Tobias Nölle • Director
“He’s not acting Aloys; he is Aloys”
by Muriel Del Don
- BERLIN 2016: Cineuropa met up with Swiss director Tobias Nölle, who presented the world premiere of his intriguing movie Aloys in the Panorama section of the Berlinale
Cineuropa met up with young Swiss director Tobias Nölle, one of the minds behind the omnibus project Wonderland [+see also:
interview: Carmen Jaquier and Lionel R…
film profile], who presented the world premiere of his fascinating and intriguing movie Aloys [+see also:
interview: Tobias Nölle
film profile] in the prestigious Panorama section of the Berlinale.
Cineuropa: What do you expect from the Aloys premiere in the Panorama of the Berlinale?
Tobias Nölle: The Berlinale is one of the most prestigious places to show your film, and I feel extremely honoured. In a more practical sense, I hope some viewers carry Aloys and Vera out of the cinema, inside their minds or within their subconscious pockets, so that they might accompany them out into the harsh reality that is lurking outside the cinema.
Aloys talks about alienation, about a contemporary man who could not be further from a James Bond type. Where did this idea come from?
There are enough James Bonds on the screen. I’m not James Bond, and nor are any of my friends; we’re all the complete opposite. We’re also not Aloys Adorn, but we’re maybe a bit closer to him. I’m interested in anti-heroes who are total wrecks before the movie starts, or psychopaths or anti-social idiots, but who have a hidden secret, a human quality that slowly unravels, which makes them extremely unique and immersed in a perfect, magical moment. I love people with rough edges, people who don’t fit in with the common, agreed standards of behaviour. I call them rough diamonds – they’re archaic, and they have preserved their skin and bones instead of becoming a brainwashed ape that follows the other brainwashed apes. It’s a recurring theme in my work. I think it’s extremely important that we remind ourselves that it’s okay to be different, to have strange emotions, not to like the same stuff as everybody else does, not to live a pre-formulated life. In the end, that’s what makes us so special, one in a million; that’s what makes us love this unique person. Imagine a world full of James Bonds: it would be hell on Earth.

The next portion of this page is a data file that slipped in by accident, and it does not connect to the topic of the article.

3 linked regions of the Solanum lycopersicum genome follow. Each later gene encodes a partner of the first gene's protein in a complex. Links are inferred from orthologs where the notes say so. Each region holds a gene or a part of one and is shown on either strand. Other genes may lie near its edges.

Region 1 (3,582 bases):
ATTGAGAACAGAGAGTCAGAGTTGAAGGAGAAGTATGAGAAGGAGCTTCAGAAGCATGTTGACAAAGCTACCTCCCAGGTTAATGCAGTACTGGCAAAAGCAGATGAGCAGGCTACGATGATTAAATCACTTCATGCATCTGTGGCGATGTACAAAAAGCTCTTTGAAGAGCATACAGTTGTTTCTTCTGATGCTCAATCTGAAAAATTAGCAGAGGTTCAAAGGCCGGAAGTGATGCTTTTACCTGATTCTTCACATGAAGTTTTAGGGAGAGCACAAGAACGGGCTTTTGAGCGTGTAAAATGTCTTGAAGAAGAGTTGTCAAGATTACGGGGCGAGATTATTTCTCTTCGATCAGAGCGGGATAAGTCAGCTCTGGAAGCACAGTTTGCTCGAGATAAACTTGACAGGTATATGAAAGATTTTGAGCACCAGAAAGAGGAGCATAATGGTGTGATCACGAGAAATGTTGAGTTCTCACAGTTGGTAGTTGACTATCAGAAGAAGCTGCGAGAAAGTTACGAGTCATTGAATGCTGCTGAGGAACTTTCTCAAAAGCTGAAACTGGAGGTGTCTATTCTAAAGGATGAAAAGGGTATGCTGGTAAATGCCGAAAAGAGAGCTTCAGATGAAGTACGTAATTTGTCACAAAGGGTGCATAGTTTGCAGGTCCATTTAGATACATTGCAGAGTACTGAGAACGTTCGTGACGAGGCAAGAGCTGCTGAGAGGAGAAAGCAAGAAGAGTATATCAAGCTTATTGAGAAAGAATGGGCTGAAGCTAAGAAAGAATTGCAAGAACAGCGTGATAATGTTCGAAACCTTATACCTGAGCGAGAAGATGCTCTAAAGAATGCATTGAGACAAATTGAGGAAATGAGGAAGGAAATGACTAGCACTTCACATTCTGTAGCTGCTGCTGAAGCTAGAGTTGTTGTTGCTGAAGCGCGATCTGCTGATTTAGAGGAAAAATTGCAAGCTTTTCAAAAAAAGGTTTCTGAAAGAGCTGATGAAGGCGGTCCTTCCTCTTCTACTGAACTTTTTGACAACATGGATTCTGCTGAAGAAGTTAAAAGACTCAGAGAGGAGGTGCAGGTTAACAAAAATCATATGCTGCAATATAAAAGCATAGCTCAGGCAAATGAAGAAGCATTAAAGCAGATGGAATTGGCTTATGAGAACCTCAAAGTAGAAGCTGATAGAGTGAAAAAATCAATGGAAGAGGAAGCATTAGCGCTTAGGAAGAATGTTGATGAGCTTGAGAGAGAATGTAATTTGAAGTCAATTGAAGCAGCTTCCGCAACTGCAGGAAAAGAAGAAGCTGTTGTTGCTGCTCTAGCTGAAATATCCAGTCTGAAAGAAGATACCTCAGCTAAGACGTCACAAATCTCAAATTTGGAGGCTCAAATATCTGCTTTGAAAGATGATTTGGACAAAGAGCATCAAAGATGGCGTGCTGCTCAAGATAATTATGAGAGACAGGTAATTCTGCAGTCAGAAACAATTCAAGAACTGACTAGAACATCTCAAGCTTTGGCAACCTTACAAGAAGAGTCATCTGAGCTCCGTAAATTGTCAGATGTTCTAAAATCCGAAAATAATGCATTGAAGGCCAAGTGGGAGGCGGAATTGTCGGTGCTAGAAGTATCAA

Why did you choose Georg Friedrich to play Aloys? Was he an obvious choice from the beginning?
No, not at all. In the beginning, people were against it – even the producer. They were afraid that he was too tough and too much of an extrovert for the part. But when I found an interview online, I realised he was the opposite: there was a sense of charming shyness and disconformity about him that I felt was perfect for the part, and so we invited him to a casting in Vienna. But it was the worst casting ever; he didn’t memorise a single line, and he sat there on the couch and murmured in his Austrian accent that he hates castings. I tried to work with him there, but I failed completely. It was horrible – a dream imploded. I couldn’t sleep, and the next day I asked the casting agent if I could meet Georg once more, but by myself, in my hotel room. It was even worse! I think we were both so afraid to fail. And then, 15 minutes before I had to catch the cab to the airport, he came out of his shell. I started to ask him questions from behind the camera, about what he thought of his father, whether he missed him, how he felt now being alone – it was more like an interview situation, but Georg suddenly started answering as Aloys. It was pure last-minute magic – I will never forget this moment. Back in Zurich, when I showed the “hotel tapes” to my producer, he said: “He’s not acting Aloys; he is Aloys. Please, Tobi, cast him!”
Was the question of social networks, and the gap between our real and virtual lives, an inspiration for the movie?
Yes and no. I was more interested in the fundamental questions of love and projection, the “gap”, as you put it. I wanted to explore how far the power of the imagination can take us, where it starts to replace reality, and where it ultimately ends in insanity or schizophrenia. The “gap” is also something I know, of course, from my own relationships – the clash between projection and reality. Most of the time, we feel our imagination is better, but it’s not; it’s just safer. If a viewer leaves the cinema feeling more like leaving that comfort zone behind, that would be a small triumph!
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